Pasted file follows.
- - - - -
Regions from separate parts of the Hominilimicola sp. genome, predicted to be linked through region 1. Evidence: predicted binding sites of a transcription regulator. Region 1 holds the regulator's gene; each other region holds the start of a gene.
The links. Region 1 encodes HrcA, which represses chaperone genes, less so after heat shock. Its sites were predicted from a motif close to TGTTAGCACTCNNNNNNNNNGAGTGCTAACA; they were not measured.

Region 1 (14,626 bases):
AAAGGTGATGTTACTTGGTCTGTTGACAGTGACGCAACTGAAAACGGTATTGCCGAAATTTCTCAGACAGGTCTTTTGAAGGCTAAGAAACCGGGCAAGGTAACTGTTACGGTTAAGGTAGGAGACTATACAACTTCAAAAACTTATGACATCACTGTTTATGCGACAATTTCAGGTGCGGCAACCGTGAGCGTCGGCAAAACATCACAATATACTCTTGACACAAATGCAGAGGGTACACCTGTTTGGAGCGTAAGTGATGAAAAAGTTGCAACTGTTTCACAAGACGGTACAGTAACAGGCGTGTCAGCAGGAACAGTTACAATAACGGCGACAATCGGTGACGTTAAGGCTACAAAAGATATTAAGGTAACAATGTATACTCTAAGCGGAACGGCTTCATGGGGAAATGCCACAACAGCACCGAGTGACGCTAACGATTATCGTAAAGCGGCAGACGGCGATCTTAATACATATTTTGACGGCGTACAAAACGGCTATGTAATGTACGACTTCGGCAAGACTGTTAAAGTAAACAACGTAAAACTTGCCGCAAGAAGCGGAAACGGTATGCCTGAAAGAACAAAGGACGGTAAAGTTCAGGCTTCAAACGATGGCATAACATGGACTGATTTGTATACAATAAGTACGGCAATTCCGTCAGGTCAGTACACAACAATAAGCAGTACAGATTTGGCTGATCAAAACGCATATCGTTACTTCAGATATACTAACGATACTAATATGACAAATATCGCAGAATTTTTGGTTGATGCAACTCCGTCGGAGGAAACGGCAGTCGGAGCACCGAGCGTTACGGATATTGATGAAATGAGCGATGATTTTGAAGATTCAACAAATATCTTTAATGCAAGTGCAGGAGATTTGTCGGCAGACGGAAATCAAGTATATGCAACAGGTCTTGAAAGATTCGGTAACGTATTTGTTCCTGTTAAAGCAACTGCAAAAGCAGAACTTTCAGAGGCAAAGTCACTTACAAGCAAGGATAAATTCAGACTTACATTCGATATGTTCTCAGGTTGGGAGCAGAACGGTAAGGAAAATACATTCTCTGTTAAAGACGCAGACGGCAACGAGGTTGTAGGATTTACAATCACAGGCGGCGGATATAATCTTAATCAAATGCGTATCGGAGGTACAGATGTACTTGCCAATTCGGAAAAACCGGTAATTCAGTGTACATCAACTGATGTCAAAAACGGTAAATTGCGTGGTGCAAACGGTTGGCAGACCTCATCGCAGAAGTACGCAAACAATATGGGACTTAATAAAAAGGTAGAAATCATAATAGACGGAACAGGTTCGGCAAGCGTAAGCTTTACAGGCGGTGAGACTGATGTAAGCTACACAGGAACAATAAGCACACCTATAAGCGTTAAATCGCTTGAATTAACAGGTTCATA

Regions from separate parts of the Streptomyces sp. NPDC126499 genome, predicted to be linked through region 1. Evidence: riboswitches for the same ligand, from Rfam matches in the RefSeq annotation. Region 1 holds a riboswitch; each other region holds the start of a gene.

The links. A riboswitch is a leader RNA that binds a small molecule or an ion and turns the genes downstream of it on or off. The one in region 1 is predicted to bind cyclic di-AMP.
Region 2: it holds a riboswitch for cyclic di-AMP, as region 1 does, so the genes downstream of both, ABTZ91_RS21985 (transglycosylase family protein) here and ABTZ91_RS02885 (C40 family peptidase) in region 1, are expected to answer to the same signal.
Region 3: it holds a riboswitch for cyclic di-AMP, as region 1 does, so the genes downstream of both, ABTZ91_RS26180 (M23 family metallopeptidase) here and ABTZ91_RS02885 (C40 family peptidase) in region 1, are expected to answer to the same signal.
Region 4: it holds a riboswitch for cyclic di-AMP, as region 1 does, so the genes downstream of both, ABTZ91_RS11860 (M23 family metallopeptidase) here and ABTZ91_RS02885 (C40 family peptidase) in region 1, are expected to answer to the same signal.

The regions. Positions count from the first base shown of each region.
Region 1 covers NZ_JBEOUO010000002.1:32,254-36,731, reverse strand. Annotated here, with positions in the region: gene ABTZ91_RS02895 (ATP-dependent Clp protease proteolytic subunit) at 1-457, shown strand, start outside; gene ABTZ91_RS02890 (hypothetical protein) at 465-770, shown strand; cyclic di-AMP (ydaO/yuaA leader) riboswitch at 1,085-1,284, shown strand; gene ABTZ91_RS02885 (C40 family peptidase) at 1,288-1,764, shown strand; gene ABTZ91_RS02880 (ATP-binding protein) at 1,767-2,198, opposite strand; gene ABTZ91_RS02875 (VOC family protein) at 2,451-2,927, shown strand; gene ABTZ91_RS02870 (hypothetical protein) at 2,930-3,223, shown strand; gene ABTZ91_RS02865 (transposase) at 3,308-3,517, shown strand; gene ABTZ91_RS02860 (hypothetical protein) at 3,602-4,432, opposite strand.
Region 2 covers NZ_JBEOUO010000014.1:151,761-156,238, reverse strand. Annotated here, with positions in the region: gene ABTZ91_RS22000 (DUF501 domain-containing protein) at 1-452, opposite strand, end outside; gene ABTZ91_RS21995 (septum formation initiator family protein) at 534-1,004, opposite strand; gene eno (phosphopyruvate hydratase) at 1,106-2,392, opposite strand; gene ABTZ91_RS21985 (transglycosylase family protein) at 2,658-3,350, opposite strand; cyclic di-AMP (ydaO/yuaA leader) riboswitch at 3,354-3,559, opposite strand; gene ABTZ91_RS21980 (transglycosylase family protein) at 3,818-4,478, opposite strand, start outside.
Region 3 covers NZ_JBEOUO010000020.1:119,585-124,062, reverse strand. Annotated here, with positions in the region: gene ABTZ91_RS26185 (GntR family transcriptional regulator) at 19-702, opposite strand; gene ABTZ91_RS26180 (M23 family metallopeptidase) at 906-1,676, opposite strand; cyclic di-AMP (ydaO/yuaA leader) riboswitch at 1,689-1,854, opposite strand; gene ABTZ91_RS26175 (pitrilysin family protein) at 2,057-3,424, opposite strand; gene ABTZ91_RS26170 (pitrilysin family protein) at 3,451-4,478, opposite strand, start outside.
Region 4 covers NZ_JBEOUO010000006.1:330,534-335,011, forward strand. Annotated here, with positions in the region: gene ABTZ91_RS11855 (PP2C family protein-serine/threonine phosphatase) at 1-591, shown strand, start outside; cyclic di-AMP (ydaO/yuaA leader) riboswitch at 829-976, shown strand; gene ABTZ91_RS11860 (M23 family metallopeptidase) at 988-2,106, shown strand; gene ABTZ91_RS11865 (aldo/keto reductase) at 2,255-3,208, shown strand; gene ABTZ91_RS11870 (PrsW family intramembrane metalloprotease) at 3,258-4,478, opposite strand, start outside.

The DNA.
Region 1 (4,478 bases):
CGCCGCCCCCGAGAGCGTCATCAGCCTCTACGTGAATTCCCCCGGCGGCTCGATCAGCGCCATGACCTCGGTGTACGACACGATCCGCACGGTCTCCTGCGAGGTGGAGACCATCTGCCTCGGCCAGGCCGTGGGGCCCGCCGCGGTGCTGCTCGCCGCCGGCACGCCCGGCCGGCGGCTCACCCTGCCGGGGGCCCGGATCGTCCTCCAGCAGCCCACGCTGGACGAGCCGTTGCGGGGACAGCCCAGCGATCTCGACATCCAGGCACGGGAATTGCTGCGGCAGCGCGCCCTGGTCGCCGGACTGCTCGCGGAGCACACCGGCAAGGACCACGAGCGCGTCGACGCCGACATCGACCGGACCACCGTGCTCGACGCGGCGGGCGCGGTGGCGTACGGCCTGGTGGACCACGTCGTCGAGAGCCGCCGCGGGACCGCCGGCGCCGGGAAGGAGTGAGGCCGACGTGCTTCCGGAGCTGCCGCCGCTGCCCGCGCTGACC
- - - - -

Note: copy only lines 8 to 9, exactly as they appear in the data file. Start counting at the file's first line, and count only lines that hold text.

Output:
Region 3: it holds a riboswitch for cyclic di-AMP, as region 1 does, so the genes downstream of both, ABTZ91_RS26180 (M23 family metallopeptidase) here and ABTZ91_RS02885 (C40 family peptidase) in region 1, are expected to answer to the same signal.
Region 4: it holds a riboswitch for cyclic di-AMP, as region 1 does, so the genes downstream of both, ABTZ91_RS11860 (M23 family metallopeptidase) here and ABTZ91_RS02885 (C40 family peptidase) in region 1, are expected to answer to the same signal.